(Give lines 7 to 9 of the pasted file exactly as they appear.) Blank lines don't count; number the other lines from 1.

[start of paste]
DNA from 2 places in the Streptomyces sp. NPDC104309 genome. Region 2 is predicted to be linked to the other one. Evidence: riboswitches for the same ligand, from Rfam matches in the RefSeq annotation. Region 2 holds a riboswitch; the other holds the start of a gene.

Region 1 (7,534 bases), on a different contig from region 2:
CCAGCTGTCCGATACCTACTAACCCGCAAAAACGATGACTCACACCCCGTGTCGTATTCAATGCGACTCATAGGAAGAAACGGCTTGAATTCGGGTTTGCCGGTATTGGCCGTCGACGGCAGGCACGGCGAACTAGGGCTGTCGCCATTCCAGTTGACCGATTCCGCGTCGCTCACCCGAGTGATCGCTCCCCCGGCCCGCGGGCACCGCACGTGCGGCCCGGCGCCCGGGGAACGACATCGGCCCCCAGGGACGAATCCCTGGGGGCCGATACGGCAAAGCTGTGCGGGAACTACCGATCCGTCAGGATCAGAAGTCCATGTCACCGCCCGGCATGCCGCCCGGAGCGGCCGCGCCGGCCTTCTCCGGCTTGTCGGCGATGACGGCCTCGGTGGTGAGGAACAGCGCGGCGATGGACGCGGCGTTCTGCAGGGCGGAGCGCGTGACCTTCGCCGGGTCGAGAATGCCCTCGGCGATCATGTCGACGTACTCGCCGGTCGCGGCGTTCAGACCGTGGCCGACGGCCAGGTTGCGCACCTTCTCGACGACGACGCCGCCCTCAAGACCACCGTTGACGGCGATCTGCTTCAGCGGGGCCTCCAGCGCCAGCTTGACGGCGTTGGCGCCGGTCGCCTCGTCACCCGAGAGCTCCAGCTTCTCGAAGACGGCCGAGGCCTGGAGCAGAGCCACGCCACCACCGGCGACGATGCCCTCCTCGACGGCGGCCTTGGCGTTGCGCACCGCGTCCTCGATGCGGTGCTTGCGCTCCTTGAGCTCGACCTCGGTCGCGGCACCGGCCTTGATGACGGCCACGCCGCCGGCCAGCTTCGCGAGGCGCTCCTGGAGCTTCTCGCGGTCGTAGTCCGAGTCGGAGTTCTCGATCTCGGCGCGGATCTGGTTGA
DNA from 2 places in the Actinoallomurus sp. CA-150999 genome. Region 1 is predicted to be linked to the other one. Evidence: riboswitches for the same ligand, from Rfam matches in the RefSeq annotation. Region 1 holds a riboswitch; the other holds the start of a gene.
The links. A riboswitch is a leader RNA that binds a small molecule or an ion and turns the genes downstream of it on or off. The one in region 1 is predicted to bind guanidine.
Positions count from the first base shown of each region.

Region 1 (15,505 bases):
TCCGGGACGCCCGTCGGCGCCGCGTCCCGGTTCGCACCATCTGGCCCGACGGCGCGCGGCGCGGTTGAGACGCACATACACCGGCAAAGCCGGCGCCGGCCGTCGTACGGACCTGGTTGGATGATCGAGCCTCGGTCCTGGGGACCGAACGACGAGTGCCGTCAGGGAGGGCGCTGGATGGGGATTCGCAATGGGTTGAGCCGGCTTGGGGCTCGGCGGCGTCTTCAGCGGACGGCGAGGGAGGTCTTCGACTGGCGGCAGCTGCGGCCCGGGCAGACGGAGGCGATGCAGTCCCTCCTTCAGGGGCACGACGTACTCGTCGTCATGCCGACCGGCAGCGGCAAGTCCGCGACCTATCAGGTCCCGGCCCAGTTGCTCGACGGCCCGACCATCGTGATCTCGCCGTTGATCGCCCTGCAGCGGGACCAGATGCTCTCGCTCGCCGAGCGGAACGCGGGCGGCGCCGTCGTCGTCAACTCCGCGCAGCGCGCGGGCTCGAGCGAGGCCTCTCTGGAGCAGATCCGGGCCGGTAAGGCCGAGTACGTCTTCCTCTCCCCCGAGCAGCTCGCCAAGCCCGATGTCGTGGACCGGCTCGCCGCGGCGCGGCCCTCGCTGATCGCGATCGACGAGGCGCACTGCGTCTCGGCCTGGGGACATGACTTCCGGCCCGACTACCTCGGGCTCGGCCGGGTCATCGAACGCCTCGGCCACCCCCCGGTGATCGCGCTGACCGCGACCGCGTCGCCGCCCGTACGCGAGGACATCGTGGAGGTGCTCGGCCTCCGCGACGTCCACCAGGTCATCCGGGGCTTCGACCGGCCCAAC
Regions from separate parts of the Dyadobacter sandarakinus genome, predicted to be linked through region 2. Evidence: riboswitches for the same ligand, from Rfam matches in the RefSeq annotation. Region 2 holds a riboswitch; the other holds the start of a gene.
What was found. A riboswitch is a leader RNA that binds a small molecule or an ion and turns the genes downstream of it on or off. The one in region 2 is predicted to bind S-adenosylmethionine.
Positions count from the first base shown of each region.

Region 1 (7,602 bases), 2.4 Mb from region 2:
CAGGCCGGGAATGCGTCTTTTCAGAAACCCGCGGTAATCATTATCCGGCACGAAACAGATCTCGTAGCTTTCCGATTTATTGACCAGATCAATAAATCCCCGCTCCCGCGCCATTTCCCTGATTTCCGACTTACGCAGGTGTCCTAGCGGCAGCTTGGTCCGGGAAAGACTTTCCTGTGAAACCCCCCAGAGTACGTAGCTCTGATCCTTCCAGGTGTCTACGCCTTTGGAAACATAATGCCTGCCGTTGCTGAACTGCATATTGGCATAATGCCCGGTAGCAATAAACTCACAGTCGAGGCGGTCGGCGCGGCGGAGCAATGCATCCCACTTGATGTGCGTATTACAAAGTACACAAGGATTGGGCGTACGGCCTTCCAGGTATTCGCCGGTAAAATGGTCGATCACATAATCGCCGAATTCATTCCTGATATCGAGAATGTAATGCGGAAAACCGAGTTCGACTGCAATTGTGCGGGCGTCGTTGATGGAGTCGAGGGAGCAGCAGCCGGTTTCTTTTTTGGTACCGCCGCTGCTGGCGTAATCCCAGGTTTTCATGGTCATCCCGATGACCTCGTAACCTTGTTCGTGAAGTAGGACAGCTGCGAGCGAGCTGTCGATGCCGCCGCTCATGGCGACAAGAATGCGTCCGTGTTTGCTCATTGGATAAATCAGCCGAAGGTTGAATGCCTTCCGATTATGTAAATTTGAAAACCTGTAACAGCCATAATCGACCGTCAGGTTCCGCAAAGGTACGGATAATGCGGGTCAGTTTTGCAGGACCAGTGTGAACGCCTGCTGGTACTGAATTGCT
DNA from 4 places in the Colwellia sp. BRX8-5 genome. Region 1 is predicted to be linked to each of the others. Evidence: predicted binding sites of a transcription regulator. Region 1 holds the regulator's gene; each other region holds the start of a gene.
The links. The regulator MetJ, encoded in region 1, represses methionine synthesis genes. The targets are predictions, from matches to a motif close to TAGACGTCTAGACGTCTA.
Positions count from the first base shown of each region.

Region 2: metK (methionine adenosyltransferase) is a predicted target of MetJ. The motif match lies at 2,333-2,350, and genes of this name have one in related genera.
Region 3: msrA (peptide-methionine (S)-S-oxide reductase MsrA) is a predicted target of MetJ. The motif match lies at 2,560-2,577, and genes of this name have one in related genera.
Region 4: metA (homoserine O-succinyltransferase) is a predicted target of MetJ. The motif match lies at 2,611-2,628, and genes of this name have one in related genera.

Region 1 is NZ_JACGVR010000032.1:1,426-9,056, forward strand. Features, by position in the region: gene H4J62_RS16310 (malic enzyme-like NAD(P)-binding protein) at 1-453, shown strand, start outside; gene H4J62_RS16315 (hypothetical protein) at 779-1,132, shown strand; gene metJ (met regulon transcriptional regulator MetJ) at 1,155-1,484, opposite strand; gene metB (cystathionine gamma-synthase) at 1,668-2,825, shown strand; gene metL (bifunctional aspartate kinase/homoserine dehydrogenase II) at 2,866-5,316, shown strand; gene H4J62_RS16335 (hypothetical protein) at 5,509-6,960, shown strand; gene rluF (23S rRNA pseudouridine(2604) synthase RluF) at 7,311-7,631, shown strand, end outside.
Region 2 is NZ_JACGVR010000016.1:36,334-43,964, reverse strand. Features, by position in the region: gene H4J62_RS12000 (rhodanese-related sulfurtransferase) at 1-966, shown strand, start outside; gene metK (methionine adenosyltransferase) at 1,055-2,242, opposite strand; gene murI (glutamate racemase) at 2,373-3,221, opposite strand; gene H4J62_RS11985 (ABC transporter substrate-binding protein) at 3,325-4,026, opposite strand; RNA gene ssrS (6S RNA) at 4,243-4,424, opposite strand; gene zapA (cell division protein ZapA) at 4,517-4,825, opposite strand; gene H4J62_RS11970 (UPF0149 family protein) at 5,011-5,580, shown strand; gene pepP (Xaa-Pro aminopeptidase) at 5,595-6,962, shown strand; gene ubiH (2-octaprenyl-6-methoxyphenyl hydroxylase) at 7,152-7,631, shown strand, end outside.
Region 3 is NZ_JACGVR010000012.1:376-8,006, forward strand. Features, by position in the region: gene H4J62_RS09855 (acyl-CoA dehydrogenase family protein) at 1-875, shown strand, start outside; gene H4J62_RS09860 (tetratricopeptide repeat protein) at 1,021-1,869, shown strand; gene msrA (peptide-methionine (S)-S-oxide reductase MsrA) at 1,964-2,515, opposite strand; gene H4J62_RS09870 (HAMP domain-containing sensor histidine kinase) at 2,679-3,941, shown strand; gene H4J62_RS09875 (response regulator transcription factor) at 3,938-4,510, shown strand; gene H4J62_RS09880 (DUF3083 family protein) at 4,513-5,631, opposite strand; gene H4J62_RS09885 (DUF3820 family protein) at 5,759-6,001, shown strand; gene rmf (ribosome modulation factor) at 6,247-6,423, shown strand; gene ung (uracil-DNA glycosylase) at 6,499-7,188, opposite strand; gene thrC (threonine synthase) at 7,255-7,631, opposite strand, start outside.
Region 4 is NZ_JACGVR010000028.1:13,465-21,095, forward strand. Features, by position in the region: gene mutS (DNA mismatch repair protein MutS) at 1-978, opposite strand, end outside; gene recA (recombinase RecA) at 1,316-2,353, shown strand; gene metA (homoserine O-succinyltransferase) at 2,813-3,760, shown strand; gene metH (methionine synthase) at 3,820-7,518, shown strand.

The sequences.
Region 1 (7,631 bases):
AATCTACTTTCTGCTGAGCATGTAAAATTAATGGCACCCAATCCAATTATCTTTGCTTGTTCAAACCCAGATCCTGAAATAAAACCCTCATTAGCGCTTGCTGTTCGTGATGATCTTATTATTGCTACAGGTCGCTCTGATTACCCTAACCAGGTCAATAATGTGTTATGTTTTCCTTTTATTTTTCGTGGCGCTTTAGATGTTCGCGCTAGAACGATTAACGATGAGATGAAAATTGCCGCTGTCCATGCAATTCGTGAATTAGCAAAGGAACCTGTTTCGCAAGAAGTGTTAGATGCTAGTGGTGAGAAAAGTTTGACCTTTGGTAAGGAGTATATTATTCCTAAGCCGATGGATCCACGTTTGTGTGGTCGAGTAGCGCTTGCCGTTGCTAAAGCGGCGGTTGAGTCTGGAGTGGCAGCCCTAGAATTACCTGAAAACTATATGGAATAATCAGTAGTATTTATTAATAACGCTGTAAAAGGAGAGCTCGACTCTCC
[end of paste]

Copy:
Region 1 (15,505 bases):
TCCGGGACGCCCGTCGGCGCCGCGTCCCGGTTCGCACCATCTGGCCCGACGGCGCGCGGCGCGGTTGAGACGCACATACACCGGCAAAGCCGGCGCCGGCCGTCGTACGGACCTGGTTGGATGATCGAGCCTCGGTCCTGGGGACCGAACGACGAGTGCCGTCAGGGAGGGCGCTGGATGGGGATTCGCAATGGGTTGAGCCGGCTTGGGGCTCGGCGGCGTCTTCAGCGGACGGCGAGGGAGGTCTTCGACTGGCGGCAGCTGCGGCCCGGGCAGACGGAGGCGATGCAGTCCCTCCTTCAGGGGCACGACGTACTCGTCGTCATGCCGACCGGCAGCGGCAAGTCCGCGACCTATCAGGTCCCGGCCCAGTTGCTCGACGGCCCGACCATCGTGATCTCGCCGTTGATCGCCCTGCAGCGGGACCAGATGCTCTCGCTCGCCGAGCGGAACGCGGGCGGCGCCGTCGTCGTCAACTCCGCGCAGCGCGCGGGCTCGAGCGAGGCCTCTCTGGAGCAGATCCGGGCCGGTAAGGCCGAGTACGTCTTCCTCTCCCCCGAGCAGCTCGCCAAGCCCGATGTCGTGGACCGGCTCGCCGCGGCGCGGCCCTCGCTGATCGCGATCGACGAGGCGCACTGCGTCTCGGCCTGGGGACATGACTTCCGGCCCGACTACCTCGGGCTCGGCCGGGTCATCGAACGCCTCGGCCACCCCCCGGTGATCGCGCTGACCGCGACCGCGTCGCCGCCCGTACGCGAGGACATCGTGGAGGTGCTCGGCCTCCGCGACGTCCACCAGGTCATCCGGGGCTTCGACCGGCCCAAC
Regions from separate parts of the Dyadobacter sandarakinus genome, predicted to be linked through region 2. Evidence: riboswitches for the same ligand, from Rfam matches in the RefSeq annotation. Region 2 holds a riboswitch; the other holds the start of a gene.